This blog is about my whatever which is completely different from your whatever. My whatever will be about writing, poetry, my dogs, what I find funny, food I hate, family, and basically any thing I want. Whatever.
So you want a fantastic, unique cover? Everyone does. But as someone who helps authors get the e-book cover they want, many times the problem is that the author can't express what they want. Yeah it's ironic, isn't it?
A writer who can't tell me what they want.
So I decided list a few tips for writers to help you express to your designer what you want.
1) You'll need to have a summary of your book. And by summary, I do not mean link your designer to the 43 chapters you have or send them the eight page synopsis. A summary should be under 250 words. Under a 100 words would be great but at least under 250. Basically what you would put in a query letter.
2) Description of your character or characters. If you want someone who looks like your character on the front of your book, help your designer out. Give your designer physical description including hair color and texture (straight, curly, dreds), eye color, distinctive marks like facial scars or tattoos. If your character has distinctive clothes like a leather ninja outfit, let them know. BUT keep it 50 words or less. Your designer is probably working with ten other writers. The more you send, the less they read. A list is nice.
3) If you have a loose idea for your cover, please share it with your designer. But don't be so set on an idea, you have no flexibility. Perhaps you know you want a flying horse in a bright blue sky but don't get it so detailed that you dictate the color of every flower in the field below.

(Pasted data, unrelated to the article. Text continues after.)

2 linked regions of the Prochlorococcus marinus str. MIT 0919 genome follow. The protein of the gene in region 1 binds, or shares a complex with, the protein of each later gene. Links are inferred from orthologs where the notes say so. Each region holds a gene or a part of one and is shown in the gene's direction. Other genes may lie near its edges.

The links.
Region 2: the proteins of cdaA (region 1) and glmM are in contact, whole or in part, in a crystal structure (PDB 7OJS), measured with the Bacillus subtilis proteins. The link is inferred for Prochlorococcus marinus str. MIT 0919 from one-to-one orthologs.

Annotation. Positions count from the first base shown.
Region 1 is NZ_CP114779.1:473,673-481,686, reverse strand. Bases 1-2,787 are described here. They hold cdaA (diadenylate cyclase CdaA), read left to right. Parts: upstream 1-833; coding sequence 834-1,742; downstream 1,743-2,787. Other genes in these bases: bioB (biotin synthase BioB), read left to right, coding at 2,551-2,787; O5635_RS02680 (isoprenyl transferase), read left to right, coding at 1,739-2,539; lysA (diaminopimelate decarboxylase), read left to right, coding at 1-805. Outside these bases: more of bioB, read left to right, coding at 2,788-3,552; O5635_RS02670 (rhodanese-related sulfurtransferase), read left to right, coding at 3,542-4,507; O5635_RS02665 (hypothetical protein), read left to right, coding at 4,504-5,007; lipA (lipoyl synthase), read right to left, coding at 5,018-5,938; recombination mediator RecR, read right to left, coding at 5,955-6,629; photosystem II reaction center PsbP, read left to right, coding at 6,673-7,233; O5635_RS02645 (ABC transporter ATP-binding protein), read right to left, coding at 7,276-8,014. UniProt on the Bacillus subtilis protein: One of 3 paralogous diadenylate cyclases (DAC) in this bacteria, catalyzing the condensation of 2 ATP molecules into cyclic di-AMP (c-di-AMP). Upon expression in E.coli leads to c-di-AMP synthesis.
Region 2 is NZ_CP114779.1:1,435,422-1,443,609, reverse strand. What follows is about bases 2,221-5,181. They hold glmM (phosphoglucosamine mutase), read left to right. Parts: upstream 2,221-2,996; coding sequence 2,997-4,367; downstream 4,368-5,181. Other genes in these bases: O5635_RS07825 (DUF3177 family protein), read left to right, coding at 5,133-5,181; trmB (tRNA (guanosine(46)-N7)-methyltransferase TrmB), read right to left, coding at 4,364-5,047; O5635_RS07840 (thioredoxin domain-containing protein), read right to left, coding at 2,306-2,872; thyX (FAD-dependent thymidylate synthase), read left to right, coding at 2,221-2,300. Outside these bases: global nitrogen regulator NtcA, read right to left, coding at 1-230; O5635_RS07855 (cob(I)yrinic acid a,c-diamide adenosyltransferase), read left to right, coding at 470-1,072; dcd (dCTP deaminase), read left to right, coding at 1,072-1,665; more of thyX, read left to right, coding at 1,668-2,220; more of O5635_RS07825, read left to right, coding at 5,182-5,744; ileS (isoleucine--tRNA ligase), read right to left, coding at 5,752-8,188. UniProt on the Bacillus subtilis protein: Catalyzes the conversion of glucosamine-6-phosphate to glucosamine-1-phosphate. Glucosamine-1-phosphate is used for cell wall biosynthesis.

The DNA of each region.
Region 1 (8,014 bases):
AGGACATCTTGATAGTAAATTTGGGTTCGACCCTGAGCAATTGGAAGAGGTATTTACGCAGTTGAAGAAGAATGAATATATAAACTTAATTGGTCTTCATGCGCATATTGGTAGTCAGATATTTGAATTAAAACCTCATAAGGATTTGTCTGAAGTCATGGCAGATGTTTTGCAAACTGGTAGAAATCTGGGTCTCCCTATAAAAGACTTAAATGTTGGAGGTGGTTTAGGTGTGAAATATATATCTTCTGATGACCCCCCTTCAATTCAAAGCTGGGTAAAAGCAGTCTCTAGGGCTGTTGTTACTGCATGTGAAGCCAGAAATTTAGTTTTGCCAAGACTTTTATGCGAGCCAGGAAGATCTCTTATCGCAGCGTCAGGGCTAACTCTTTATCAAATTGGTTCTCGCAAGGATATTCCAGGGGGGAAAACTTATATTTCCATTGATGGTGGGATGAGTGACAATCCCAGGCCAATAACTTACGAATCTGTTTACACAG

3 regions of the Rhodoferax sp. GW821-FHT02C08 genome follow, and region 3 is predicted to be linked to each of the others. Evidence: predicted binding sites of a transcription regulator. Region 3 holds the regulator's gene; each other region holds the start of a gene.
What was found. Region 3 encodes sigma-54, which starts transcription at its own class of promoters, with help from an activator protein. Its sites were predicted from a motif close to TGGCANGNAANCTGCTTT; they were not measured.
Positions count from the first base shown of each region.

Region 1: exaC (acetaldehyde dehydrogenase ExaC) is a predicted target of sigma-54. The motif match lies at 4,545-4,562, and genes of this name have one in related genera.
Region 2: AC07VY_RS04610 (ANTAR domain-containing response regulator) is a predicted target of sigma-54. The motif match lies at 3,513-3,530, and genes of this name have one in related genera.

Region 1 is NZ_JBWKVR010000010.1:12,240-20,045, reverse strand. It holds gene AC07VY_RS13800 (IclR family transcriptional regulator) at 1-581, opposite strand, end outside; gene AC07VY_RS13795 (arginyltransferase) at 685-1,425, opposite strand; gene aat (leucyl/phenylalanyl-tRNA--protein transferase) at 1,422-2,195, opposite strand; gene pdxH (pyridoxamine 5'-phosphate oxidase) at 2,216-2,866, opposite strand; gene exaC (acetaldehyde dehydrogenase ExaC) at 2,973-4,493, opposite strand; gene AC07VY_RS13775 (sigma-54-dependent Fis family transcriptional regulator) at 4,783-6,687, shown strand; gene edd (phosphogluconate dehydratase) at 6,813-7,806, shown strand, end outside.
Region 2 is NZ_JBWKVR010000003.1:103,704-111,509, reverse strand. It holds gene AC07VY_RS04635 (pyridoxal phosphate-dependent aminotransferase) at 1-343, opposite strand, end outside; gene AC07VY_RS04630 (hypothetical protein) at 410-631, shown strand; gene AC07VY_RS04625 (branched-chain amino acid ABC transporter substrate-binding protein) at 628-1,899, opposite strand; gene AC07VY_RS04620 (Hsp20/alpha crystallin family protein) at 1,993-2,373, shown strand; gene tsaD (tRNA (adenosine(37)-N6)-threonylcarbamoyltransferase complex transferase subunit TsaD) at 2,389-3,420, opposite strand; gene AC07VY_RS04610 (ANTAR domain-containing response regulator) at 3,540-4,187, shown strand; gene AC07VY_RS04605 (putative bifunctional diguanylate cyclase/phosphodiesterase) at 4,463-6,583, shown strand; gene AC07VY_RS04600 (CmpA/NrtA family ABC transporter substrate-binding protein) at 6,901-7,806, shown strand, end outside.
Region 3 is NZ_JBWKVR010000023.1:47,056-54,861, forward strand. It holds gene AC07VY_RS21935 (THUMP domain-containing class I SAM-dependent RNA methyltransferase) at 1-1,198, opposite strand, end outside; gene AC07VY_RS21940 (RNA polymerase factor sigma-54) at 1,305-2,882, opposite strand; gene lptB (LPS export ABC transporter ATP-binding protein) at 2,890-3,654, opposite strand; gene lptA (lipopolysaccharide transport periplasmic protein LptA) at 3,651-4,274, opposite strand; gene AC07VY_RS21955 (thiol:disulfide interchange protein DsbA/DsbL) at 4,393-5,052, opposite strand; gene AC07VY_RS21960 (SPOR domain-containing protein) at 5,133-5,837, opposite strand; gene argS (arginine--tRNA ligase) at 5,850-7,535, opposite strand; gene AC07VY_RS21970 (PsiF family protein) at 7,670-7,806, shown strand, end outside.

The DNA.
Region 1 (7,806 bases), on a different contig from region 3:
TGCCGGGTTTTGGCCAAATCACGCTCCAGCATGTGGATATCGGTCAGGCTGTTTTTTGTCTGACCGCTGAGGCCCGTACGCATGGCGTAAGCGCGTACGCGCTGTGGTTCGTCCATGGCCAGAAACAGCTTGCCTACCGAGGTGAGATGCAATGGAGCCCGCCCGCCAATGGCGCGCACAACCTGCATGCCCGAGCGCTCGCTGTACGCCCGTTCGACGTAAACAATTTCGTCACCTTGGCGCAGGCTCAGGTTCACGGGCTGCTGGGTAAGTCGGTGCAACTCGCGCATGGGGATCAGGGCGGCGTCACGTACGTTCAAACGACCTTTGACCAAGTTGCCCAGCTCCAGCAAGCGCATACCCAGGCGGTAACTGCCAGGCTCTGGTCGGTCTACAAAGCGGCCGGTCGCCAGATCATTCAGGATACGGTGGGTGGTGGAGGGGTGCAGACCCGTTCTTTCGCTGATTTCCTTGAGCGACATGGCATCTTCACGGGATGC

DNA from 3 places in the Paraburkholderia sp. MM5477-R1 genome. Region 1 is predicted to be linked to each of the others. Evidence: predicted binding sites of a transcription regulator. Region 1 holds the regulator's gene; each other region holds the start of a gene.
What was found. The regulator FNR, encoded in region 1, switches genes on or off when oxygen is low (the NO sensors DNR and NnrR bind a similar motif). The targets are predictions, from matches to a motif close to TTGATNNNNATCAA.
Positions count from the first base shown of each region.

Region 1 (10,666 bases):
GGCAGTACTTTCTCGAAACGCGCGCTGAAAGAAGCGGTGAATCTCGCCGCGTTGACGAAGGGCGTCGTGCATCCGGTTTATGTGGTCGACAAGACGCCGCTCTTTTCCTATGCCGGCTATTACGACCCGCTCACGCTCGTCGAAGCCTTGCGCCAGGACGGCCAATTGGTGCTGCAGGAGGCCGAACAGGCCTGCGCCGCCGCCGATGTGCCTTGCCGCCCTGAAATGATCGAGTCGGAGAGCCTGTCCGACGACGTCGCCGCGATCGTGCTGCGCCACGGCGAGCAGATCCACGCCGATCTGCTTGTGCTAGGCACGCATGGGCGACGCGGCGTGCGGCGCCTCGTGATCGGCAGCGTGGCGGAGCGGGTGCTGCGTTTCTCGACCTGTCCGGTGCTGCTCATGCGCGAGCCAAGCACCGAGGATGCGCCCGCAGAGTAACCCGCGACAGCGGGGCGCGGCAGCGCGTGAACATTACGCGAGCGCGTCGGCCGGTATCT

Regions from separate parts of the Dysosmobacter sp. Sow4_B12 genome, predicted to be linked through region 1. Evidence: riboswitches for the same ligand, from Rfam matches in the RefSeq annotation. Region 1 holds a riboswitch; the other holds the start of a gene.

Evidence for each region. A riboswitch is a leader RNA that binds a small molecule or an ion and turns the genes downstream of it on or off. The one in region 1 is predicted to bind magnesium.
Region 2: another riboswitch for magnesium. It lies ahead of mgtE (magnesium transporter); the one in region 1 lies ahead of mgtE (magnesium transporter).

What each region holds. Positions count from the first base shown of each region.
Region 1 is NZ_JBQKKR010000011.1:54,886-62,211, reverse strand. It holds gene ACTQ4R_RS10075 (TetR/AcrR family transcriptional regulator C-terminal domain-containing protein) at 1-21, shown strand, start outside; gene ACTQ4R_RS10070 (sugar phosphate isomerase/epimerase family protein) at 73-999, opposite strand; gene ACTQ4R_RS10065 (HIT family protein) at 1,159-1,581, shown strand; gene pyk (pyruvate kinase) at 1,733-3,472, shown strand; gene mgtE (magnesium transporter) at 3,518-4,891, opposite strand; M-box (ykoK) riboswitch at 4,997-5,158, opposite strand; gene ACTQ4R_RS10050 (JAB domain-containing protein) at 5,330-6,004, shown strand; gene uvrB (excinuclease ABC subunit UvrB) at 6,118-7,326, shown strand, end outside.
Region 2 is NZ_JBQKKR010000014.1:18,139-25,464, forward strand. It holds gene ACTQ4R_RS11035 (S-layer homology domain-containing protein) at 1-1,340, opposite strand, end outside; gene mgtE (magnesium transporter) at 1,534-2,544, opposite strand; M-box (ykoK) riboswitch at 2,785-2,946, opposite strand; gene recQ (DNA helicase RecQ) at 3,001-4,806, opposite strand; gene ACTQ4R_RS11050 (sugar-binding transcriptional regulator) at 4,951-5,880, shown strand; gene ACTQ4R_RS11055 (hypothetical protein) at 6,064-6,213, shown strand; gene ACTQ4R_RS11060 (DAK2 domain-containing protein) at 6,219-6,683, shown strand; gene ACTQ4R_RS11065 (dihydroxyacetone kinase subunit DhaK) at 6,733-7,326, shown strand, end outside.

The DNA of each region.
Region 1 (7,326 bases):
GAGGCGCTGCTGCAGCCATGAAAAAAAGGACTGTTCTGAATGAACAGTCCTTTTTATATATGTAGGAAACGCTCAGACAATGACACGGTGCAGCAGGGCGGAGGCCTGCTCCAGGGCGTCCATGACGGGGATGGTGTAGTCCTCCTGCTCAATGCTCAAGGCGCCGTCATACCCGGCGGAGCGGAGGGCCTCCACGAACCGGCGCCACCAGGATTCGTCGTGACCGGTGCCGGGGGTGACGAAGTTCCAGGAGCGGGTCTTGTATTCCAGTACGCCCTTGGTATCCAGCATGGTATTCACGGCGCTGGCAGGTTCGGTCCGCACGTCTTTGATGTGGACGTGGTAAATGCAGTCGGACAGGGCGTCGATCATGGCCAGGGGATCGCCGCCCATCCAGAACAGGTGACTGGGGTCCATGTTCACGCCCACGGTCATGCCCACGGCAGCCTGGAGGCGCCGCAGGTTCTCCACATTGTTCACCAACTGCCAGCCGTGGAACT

4) Have no idea what you want on the cover? Well tell your designer what MOOD you want on the cover. Say 'I'm writing a romantic suspense novel and I want the cover to be more romantic with just a little scary overtone'. Or 'I want it to be more of a thriller cover with a more stalking feel'. The emotion you want on the cover can help if you have no idea of what picture you want.
5) Send EXAMPLES of covers you like from your genre if you have some. You won't want your cover to be exactly like that but it'll give your designer an idea of what appeals to you. Then tell your designer what you LIKED about the cover examples you sent.
6) Don't reply to your cover examples with "I don't like it". Be specific. I think it's too dark, I wish the woman was younger. I wanted something in more romantic colors but I liked the expression on the girl's face. This helps your designer to edit. Saying 'I don't like it' doesn't let us know why you don't like it.
7) Get the right designer for what you want. Not all designers do the same thing. I do photo manipulation and layering. I don't do hand art. But if you hire a hand artist, don't hire one that does bright busy pictures if you want stark clean lines. Look at EXAMPLES of what they do. Just because you can afford them doesn't mean they fit your aesthetic.
8) Your designer should send you mock-ups. These are unfinished drawings or pictures to find out what concept you like. Many writers seem to be caught up in the idea that the mock up has to be exact and they'll reject them all. The mock-up is for the general idea or look of your cover. Hair color, eye color, shading of the picture can all change. If its a blond in your picture and you have a redhead, don't say no...say can I see it as a redhead.
9) Once you pick a concept/mock-up, the clock is ticking. If you change the whole idea after that, the fees go up. So be sure the concept works before you say yes.
10) If you can't, after two weeks and six mock-ups, get on the same page as the designer, either you can't articulate what you want or your designer doesn't understand what you want. Time to move on.